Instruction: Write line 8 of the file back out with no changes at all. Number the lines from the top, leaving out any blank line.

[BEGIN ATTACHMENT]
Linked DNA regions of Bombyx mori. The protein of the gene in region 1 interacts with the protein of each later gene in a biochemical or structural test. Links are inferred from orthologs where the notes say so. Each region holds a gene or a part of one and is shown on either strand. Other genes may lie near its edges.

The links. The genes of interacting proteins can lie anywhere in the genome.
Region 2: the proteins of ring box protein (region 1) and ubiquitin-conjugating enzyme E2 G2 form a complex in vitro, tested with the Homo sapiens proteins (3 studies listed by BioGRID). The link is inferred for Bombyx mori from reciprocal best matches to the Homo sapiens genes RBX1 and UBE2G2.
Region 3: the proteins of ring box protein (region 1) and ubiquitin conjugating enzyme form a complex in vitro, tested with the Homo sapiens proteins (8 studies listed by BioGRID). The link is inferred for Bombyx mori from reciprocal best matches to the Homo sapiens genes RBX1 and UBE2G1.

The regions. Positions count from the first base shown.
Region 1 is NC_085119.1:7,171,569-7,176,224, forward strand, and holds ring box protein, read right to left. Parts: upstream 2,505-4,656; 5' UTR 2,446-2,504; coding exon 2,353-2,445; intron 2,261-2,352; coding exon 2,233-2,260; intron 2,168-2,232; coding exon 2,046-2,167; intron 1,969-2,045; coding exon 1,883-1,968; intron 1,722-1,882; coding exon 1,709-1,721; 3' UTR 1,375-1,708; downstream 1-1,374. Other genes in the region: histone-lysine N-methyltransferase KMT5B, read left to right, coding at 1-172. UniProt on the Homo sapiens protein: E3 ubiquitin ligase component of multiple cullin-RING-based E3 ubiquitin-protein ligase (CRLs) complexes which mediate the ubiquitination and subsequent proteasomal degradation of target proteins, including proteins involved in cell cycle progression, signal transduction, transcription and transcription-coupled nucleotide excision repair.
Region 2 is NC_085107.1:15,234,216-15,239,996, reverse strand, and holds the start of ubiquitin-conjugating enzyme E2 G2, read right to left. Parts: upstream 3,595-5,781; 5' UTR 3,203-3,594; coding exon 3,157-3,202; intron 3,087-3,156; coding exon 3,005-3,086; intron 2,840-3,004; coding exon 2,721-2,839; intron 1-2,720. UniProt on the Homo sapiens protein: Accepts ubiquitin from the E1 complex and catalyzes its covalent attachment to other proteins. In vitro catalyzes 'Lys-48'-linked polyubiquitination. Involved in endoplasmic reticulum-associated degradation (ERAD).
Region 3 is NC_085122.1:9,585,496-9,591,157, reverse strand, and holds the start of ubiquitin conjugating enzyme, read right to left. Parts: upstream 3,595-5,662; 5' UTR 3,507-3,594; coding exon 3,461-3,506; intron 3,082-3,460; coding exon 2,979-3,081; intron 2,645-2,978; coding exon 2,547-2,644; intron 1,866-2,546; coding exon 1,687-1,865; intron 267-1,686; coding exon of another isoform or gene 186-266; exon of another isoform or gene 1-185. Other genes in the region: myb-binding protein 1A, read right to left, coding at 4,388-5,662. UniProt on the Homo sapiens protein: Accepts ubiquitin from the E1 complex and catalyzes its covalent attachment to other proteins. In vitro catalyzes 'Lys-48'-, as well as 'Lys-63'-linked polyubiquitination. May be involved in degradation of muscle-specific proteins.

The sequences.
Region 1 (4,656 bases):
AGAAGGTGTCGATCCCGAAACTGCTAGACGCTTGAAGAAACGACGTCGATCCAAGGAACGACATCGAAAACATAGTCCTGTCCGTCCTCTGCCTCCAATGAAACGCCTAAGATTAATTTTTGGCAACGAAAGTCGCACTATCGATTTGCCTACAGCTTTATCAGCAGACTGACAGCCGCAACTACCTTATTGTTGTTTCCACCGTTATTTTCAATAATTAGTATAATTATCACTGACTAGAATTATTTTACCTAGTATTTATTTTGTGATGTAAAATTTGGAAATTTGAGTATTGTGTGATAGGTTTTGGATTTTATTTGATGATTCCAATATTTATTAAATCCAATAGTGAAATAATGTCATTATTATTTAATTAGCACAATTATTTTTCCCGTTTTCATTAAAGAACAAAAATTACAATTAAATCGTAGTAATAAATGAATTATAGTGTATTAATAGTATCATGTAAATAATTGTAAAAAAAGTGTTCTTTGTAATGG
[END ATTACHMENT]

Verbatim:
Region 3 is NC_085122.1:9,585,496-9,591,157, reverse strand, and holds the start of ubiquitin conjugating enzyme, read right to left. Parts: upstream 3,595-5,662; 5' UTR 3,507-3,594; coding exon 3,461-3,506; intron 3,082-3,460; coding exon 2,979-3,081; intron 2,645-2,978; coding exon 2,547-2,644; intron 1,866-2,546; coding exon 1,687-1,865; intron 267-1,686; coding exon of another isoform or gene 186-266; exon of another isoform or gene 1-185. Other genes in the region: myb-binding protein 1A, read right to left, coding at 4,388-5,662. UniProt on the Homo sapiens protein: Accepts ubiquitin from the E1 complex and catalyzes its covalent attachment to other proteins. In vitro catalyzes 'Lys-48'-, as well as 'Lys-63'-linked polyubiquitination. May be involved in degradation of muscle-specific proteins.